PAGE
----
Seven Tips for Healthy Travel

March is a popular time to travel (Spring Break, anyone?), but whether you’re headed to a warmer or a colder climate, it’s important to remember that it’s still cold and flu season. This spring, as flu activity has spiked throughout the U.S., travelers may want to take extra precautions – such as those outlined below – to help keep themselves and their fellow travelers healthy.[1]

  • Get some shut eye. Let’s face it – travel can be tiring, especially if you’re traveling across time zones or overseas. Lack of sleep can affect your immune system, one of the most important things you can do to ward off illness is to get a good night’s sleep. How much sleep is enough? Listen to your body – if you feel exhausted, don’t power through. Get some rest.
  • Eat something. After a travel day, many people are tempted to jump right into sightseeing at their destination; however, after going without nourishment for several hours, your body is in dire need of nutrients. Add to that the fact that you’re likely using up more energy than you’re used to at home, and skipping a meal is a recipe for disaster. No matter if you’re staying in a hotel or in a vacation rental, take the time to visit the local market and start your trip off right.
  • When possible, walk. Not only is walking a great way to get some exercise, but it’s also an easy (and free!) way to familiarize yourself with the place you’re visiting. Bonus: Regular physical activity can help keep your thinking, learning, and judgment skills sharp. If you don’t have time for a morning or an evening walk, consider natural ways to weave this activity into your itinerary – for example, walking to your destination and taking public transportation back to your hotel or hostel.
  • Protect your skin. Whether you’re planning a day at the beach or touring the town, be sure to apply sunscreen every two hours to protect your skin against sunburn and damage. Doing so may not only reduce your risk of skin cancer, but also prevent you from having to deal with an uncomfortable or unsightly burn on your special trip! If you’re packing light, consider combination products, such as moisturizer with SPF.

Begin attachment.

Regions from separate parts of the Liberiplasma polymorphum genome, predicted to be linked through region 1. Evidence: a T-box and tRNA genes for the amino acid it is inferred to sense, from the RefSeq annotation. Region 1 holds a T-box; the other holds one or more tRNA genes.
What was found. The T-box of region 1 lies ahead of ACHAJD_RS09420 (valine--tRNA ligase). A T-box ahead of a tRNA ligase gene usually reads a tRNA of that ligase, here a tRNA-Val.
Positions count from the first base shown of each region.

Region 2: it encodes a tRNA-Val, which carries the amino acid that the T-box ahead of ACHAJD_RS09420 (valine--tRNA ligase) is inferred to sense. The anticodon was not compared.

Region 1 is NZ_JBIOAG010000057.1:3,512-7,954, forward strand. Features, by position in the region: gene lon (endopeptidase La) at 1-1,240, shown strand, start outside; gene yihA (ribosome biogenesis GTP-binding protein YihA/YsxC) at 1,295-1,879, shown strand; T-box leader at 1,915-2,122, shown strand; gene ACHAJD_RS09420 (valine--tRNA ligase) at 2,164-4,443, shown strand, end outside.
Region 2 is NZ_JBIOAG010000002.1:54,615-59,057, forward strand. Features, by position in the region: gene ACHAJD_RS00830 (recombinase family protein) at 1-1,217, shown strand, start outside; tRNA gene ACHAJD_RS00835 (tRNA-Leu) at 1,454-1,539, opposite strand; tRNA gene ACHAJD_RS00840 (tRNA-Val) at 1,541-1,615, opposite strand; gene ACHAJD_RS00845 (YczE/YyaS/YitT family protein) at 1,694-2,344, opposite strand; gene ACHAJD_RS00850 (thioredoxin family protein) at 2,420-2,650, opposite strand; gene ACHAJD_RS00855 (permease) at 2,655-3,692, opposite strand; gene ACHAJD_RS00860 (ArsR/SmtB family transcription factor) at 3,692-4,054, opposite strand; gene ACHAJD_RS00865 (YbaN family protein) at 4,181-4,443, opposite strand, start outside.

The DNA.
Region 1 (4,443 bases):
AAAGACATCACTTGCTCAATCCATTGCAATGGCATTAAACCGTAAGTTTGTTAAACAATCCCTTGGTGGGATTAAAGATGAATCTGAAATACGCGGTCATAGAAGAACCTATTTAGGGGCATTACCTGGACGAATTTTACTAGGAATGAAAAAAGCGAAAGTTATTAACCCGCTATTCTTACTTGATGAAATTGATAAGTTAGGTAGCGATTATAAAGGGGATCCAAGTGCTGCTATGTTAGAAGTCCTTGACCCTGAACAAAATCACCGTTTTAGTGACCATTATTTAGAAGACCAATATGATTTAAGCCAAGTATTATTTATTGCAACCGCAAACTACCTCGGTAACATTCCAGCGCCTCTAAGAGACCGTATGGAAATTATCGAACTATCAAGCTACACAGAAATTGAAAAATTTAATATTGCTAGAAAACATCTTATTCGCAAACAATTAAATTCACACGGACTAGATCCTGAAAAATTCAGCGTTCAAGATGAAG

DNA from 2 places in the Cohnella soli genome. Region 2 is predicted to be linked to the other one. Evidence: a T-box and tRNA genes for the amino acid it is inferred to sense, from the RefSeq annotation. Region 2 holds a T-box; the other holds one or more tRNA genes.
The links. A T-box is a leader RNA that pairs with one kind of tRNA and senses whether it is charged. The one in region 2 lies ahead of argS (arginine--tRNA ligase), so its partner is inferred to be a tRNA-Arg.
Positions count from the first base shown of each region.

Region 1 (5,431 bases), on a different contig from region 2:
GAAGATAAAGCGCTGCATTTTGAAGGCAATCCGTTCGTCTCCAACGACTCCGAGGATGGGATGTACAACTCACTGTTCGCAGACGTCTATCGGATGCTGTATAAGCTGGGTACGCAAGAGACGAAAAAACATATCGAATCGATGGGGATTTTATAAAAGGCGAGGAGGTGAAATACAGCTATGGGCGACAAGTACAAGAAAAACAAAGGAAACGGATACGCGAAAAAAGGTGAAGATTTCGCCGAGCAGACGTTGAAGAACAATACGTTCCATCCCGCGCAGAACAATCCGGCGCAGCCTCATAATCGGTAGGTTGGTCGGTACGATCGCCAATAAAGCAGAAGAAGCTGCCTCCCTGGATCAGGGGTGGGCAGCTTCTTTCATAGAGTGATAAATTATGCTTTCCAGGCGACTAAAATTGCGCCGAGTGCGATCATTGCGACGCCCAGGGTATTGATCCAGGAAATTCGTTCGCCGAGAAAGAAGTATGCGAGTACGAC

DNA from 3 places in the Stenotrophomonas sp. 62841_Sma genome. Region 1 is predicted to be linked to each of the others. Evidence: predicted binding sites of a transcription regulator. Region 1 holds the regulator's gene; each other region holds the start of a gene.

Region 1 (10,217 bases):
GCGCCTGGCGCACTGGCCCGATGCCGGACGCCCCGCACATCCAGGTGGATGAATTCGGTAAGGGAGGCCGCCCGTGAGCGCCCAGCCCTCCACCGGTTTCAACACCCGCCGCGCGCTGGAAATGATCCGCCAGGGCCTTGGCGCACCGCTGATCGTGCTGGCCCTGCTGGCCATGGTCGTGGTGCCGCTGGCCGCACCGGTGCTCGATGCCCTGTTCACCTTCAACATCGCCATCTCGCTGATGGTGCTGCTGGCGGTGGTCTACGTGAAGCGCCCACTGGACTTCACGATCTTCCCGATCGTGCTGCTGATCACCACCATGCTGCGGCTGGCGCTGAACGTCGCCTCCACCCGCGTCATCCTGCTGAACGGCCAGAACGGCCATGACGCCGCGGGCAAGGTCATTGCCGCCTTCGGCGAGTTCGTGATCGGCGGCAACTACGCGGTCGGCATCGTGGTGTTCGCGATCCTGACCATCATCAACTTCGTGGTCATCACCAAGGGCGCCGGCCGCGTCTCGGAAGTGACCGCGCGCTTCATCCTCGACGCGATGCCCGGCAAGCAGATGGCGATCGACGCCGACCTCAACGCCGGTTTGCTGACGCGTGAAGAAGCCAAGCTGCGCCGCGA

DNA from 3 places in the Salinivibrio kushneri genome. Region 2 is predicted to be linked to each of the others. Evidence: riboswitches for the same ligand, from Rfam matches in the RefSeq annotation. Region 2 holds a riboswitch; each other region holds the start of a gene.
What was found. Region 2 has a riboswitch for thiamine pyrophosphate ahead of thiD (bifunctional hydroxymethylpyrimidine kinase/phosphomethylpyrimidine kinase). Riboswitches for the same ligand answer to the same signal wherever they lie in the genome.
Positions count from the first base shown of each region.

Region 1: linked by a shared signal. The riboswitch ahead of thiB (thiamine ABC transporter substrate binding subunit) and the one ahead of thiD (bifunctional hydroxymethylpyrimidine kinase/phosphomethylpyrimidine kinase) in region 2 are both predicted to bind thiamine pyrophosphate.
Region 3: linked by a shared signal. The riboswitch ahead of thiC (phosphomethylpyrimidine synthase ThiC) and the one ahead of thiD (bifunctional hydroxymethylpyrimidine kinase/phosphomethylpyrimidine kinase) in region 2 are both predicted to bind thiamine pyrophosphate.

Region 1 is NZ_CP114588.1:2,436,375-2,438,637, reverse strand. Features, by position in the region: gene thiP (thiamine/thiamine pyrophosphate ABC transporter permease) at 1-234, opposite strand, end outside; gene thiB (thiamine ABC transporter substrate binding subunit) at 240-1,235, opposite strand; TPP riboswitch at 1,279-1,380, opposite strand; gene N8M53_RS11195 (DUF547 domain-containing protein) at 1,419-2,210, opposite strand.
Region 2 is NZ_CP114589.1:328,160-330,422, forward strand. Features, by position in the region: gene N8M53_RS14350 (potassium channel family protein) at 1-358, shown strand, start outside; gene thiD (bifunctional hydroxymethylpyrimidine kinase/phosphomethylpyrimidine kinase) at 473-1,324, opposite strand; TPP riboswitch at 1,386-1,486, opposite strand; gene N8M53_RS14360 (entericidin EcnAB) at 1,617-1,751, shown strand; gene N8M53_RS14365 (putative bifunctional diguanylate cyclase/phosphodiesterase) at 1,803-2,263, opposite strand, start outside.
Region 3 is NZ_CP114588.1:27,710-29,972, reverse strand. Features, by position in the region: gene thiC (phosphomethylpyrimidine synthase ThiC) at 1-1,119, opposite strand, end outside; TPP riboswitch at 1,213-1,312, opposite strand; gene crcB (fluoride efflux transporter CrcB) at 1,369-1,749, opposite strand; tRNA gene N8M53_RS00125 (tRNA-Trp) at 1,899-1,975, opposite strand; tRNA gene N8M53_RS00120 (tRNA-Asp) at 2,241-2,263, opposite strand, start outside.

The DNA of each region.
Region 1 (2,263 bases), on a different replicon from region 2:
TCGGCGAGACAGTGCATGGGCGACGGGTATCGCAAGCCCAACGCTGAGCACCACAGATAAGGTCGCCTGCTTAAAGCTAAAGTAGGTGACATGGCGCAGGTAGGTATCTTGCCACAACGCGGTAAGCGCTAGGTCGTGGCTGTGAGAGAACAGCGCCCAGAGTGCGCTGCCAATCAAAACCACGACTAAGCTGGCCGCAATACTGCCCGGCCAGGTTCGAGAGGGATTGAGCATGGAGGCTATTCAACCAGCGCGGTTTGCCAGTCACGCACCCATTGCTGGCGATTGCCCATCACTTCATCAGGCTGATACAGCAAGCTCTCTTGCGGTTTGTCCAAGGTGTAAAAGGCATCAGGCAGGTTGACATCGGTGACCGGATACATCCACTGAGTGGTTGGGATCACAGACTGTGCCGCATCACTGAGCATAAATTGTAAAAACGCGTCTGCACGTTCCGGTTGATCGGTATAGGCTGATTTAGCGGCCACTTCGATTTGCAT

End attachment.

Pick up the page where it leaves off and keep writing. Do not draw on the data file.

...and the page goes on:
• Strengthen your immune system. While the jury is still out on the exact effect of supplements on the body, many experts recommend daily multi-vitamin or vitamin C tabs for travelers, especially if you feel they’ve worked for you in the past. If you aren’t currently taking supplements, talk to your doctor about starting a regimen a few days before your trip to boost your immune system before you get on the road.
  • Drink plenty of water. Staying hydrated throughout your trip (and especially on a plane) helps your nasal passages stay hydrated, making them less susceptible to cracking and infections. While en route, opt for water over dehydrating beverages like coffee. Once at your destination, load up on your hotel or hostel’s water before you leave for the day and when you return, and consider bringing a reusable water bottle – perhaps with a built-in filtration system – with you during the day as you explore.
  • Sanitize after touching germy spots. While they’re not a direct substitution for hand washing, consider packing hand sanitizer and wet napkins so that you have them handy when you don’t have access to soap and a sink (e.g., after touching things like ATMs, door handles, dining trays, etc.) When you sanitize, be sure to cover your entire hand, including any rings, for full protection from harmful germs.



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